The pathway to peaceful joy
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And when the time came for their purification according to the Law of Moses, they brought Jesus up to Jerusalem to present him to the Lord 23 (as it is written in the Law of the Lord, “Every male who first opens the womb shall be called holy to the Lord”) 24 and to offer a sacrifice according to what is said in the Law of the Lord, “a pair of turtledoves, or two young pigeons.” 25 Now there was a man in Jerusalem, whose name was Simeon, and this man was righteous and devout, waiting for the consolation of Israel, and the Holy Spirit was upon him. 26 And it had been revealed to him by the Holy Spirit that he would not see death before he had seen the Lord’s Christ. 27 And he came in the Spirit into the temple, and when the parents brought in the child Jesus, to do for him according to the custom of the Law, 28 he took him up in his arms and blessed God and said,
29 “Lord, now you are letting your servant depart in peace,
according to your word;
30 for my eyes have seen your salvation
31 that you have prepared in the presence of all peoples,
32 a light for revelation to the Gentiles,
and for glory to your people Israel.”
33 And his father and his mother marveled at what was said about him. 34 And Simeon blessed them and said to Mary his mother, “Behold, this child is appointed for the fall and rising of many in Israel, and for a sign that is opposed 35 (and a sword will pierce through your own soul also), so that thoughts from many hearts may be revealed.” – Luke 2:22-35
My dad died after a seven month battle with lung cancer. It was a difficult time for us all. And I vividly remember the day of his death. We were able to gather at his home and the whole family gathered around his bed as he took his last breath. I prayed Simeon’s prayer, “Lord, now let your servant depart in peace…” And at the end, I felt that the dying had ended. He had been dying for the previous 7 months. That was now ended. We commended my dad to God’s grace and rejoiced in God’s grace and the fact that we had seen God’s salvation through Jesus. It remains a great comfort to me.
We’re not told specifically how old Simeon was. But it seems likely that he was advanced in years. The promise that he would not die before seeing the Lord’s salvation certainly hints at that. Luke makes the point clearly a few verses later in the case of Anna. She was advanced in years. Both waited. Both were rewarded in their waiting.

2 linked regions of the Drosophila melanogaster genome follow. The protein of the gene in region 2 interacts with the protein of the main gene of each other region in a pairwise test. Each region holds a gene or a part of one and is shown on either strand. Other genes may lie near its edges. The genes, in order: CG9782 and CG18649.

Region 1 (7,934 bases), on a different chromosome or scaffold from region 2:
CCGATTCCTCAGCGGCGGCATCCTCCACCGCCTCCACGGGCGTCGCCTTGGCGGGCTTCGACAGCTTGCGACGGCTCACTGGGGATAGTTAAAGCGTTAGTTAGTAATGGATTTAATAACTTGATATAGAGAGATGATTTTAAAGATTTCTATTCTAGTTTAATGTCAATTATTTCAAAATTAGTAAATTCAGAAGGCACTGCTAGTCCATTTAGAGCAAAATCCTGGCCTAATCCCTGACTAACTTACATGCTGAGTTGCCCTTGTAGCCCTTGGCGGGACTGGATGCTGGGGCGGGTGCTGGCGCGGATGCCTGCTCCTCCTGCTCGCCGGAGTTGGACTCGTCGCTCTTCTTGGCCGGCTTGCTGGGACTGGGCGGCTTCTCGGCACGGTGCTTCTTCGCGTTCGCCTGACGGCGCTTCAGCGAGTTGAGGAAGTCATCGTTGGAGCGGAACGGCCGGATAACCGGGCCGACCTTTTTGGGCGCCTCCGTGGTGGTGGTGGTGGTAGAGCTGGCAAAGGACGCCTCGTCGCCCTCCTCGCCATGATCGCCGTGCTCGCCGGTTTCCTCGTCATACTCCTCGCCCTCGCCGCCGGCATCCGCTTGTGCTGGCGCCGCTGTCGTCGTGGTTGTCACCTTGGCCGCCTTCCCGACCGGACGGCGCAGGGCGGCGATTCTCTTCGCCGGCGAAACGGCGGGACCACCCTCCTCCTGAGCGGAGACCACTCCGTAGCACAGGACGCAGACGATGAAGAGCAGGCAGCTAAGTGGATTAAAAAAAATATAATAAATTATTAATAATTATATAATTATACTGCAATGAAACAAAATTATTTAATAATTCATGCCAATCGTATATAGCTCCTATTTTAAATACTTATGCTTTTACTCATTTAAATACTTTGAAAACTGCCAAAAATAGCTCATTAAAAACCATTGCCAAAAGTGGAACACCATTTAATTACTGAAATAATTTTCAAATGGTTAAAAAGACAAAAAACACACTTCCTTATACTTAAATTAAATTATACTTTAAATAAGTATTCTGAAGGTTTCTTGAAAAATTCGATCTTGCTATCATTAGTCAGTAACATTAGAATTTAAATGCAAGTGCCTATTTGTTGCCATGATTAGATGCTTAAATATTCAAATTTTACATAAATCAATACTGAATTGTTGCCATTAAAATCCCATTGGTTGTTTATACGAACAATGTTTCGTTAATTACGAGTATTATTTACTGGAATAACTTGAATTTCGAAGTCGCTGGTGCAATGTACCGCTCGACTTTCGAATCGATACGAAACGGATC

The timing of God is inscrutable to me. That became clear to me when I watched The Chosen Christmas special. One of the reflections highlighted the fact that God had been silent for 400 years prior to John the Baptizer’s appearing. Moses records the first promise of the Savior (given at the dawn of time) 1500 years before Jesus is born. Over the centuries, God spoke to his people through the prophets. [And] in these last days He has spoken to us by His Son” (cf. Hebrews 1:1). But when Malachi died, so did the voice of the prophets. For 400 years God was silent. Why was he silent for those 400 years?
I have trouble waiting for next summer’s family vacation. Sometimes I have trouble waiting for dinner! But when it comes to waiting for the promises of God, we must embrace a whole new chronology. We must also engage a different means of recognizing God’s promises. For God’s salvation looks like a just-circumcised baby! Something profound is happening here. Not only is God making good on his promise of a Savior, he is also opening people’s eyes to just who this baby is, and what his birth portends.
I need these two gifts of God. I need to recalibrate my spiritual chronometer. God does not work on my schedule. I need to align myself with his timing. I also need to be open to seeing just how he is working today through people who may seem inconsequential. There is only one Savior, our Lord Jesus Christ, born 2000 years ago. But there are many people who God uses each day to further the cause of his kingdom. I wonder who I might see today? Those two perspectives go far to a life of peaceful joy.